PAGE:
Five months after U.S.-backed forces ousted the Islamic State from its last shard of territory in Syria, the terrorist group is gathering new strength, conducting guerilla attacks across Iraq and Syria, retooling its financial networks and targeting new recruits at an allied-run tent camp, U.S. and Iraqi military and intelligence officers said.
Though President Donald Trump hailed a total defeat of the Islamic State this year, defence officials in the region see things differently, acknowledging that what remains of the terrorist group is here to stay.
A recent report warned that a drawdown this year from 2,000 U.S. forces in Syria to less than half that, ordered by Mr. Trump, has meant the U.S. military has had to cut back on its support for Syrian partner forces fighting the Islamic State.
Although there is little concern that the IS will reclaim its former physical territory, a caliphate that was once the size of Britain and controlled the lives of up to 12 million people, the terror group has still mobilised as many as 18,000 remaining fighters in Iraq and Syria.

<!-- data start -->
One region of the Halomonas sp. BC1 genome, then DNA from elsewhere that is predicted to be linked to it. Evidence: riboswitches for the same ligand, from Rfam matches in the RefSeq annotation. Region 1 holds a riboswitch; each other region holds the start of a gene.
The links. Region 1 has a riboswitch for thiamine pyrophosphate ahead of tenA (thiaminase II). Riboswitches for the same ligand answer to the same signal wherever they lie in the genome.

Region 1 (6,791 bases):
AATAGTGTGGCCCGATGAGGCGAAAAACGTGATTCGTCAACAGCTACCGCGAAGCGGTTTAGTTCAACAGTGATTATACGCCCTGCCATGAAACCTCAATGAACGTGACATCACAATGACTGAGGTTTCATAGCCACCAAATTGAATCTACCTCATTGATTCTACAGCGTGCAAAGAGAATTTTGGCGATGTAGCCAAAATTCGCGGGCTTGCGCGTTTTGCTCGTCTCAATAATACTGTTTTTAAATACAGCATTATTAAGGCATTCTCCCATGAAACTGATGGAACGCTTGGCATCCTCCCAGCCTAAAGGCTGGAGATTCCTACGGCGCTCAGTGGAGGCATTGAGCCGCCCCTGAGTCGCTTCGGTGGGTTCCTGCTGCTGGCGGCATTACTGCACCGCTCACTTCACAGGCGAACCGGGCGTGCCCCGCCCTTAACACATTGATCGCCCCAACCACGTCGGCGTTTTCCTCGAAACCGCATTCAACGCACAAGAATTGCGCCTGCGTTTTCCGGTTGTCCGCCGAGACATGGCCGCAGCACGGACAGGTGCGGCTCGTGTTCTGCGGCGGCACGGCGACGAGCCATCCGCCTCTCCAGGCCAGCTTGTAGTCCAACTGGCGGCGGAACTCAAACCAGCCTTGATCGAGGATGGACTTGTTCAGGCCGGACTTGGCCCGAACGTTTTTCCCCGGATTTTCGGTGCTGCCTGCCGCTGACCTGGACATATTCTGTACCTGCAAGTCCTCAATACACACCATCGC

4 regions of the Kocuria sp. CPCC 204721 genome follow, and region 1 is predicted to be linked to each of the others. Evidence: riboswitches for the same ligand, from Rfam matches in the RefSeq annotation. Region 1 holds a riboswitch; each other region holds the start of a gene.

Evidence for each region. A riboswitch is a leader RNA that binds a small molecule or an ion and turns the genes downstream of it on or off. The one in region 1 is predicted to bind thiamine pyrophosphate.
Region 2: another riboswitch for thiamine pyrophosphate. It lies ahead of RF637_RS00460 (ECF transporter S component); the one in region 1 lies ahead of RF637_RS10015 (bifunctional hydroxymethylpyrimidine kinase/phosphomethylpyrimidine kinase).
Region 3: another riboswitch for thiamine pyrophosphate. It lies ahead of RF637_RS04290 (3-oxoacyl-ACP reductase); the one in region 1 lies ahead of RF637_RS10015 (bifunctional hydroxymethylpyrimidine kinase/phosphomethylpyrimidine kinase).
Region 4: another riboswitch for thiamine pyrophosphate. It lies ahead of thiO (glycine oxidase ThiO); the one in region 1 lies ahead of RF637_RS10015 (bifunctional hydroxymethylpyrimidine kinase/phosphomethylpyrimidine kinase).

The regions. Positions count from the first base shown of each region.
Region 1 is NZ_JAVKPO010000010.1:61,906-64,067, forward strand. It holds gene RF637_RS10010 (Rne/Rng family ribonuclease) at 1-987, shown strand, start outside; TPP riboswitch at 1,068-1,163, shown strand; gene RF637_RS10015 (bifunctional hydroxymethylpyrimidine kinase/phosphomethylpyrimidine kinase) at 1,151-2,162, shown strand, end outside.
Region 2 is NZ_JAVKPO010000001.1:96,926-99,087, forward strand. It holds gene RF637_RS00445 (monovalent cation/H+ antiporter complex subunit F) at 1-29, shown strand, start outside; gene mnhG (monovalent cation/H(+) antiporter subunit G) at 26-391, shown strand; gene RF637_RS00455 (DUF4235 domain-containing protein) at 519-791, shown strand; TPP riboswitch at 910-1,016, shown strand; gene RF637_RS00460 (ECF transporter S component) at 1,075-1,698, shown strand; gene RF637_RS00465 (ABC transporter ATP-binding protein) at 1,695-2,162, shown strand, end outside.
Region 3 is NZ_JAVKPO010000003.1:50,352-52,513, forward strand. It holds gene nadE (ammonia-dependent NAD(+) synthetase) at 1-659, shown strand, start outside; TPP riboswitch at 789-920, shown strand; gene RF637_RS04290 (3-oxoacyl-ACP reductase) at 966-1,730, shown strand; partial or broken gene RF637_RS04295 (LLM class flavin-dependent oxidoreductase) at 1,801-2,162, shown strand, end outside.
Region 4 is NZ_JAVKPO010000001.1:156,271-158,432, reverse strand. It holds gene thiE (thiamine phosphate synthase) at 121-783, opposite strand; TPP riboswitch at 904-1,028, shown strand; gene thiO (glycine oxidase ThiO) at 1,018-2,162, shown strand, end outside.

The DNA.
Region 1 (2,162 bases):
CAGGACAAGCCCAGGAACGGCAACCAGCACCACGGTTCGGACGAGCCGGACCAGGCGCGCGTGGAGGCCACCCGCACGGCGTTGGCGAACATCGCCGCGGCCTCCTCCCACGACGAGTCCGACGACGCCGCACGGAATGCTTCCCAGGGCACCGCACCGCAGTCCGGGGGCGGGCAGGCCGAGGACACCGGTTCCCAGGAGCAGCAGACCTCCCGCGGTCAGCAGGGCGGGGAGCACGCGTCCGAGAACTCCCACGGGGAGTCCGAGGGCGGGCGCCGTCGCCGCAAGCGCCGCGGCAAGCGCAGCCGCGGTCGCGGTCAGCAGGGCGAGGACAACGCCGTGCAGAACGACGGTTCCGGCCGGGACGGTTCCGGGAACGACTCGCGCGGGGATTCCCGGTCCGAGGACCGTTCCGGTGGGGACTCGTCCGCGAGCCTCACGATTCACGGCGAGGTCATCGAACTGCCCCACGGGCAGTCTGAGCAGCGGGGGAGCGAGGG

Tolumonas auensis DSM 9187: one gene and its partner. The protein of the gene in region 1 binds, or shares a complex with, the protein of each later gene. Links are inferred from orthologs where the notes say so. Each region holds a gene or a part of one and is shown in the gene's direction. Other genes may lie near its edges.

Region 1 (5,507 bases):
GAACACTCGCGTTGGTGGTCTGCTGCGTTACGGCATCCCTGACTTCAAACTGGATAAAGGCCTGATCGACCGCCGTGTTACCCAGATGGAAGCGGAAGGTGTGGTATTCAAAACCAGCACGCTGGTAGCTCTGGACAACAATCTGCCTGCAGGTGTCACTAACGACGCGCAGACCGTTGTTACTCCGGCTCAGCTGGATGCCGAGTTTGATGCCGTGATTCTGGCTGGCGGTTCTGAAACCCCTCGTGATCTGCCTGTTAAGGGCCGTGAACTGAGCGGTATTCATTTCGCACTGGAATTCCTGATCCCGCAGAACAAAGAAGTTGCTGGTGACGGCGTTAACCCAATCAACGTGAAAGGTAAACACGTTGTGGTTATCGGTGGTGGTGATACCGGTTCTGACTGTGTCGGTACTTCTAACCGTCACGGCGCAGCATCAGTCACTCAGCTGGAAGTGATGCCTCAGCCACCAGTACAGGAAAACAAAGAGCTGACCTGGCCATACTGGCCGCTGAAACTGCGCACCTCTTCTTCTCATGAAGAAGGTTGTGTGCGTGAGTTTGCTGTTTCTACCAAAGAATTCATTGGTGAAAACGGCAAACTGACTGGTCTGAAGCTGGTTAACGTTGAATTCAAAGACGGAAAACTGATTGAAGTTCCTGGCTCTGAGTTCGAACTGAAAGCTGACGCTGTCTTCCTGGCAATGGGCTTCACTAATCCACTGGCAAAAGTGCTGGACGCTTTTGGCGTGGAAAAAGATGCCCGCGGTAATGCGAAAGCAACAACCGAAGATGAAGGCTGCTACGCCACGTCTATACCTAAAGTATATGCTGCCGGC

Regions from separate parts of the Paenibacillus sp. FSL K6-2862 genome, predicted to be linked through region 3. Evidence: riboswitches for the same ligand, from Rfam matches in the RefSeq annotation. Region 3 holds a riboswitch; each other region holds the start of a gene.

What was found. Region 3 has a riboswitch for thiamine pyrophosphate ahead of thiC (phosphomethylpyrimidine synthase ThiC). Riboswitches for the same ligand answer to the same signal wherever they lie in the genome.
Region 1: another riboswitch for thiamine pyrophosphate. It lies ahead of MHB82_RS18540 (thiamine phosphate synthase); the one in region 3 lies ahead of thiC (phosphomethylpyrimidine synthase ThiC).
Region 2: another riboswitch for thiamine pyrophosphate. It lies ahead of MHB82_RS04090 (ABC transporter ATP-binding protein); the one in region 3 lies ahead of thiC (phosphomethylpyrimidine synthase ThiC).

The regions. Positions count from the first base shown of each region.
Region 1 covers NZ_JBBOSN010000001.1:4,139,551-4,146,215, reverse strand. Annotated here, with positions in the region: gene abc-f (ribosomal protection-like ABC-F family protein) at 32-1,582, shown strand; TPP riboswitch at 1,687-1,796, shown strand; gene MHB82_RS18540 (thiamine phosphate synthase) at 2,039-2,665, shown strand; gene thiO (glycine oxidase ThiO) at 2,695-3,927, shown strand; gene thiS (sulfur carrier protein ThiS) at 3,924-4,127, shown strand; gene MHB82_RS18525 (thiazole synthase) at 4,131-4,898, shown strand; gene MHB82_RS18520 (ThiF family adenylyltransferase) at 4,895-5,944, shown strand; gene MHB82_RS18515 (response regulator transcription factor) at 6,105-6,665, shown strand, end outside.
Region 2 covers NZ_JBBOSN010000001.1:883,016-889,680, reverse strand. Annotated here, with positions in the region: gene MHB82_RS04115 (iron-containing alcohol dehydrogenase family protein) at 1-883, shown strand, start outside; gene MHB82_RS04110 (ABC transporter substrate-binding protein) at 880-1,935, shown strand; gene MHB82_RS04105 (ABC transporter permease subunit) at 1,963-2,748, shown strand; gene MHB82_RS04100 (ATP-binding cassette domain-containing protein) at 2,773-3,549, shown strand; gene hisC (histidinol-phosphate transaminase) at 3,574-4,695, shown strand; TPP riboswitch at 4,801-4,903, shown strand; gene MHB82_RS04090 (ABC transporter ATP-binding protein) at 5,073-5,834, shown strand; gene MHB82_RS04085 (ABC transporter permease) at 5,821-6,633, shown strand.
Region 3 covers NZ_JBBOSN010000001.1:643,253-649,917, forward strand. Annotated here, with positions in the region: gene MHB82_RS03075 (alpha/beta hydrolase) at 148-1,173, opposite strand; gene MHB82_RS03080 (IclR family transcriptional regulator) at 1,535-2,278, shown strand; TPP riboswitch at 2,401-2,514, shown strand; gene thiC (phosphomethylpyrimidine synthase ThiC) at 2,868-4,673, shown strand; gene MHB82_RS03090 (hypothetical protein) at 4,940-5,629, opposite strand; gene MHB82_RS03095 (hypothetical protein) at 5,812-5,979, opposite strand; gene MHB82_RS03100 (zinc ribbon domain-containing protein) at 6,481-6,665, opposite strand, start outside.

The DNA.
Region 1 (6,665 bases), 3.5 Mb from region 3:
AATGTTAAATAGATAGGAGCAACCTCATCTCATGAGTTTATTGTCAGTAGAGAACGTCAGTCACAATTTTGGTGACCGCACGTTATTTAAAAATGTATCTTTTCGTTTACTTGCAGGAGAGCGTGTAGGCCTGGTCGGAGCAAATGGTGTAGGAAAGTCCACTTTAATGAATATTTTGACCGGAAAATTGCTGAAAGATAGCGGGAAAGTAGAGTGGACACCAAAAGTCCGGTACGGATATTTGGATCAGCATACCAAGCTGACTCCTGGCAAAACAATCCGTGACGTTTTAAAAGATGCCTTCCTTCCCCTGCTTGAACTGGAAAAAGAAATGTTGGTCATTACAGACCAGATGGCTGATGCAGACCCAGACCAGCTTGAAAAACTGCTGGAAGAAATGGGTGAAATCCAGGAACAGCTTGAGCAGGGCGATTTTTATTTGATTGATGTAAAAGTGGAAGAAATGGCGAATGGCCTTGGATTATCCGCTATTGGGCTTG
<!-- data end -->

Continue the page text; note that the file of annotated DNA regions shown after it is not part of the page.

Huge war chest
These sleeper cells and strike teams have carried out sniper attacks, ambushes, kidnappings and assassinations against security forces and community leaders.
The IS can still tap a large war chest of as much as $400 million, which either has been hidden in Iraq and Syria or smuggled into neighbouring countries for safekeeping. It is also believed to have invested in businesses, including fish farming, car dealing and cannabis growing. And the group uses extortion to finance clandestine operations. Farmers in northern Iraq who refuse to pay have had their crops burned to the ground.
During the past several months, IS has made inroads into a sprawling tent camp in northeast Syria, and there is no ready plan to deal with the 70,000 people there, including thousands of family members of IS fighters. U.S. intelligence officials say the Al Hol camp, run by Syrian Kurdish allies, is evolving into a hotbed of IS ideology and a breeding ground for future terrorists.NY Times
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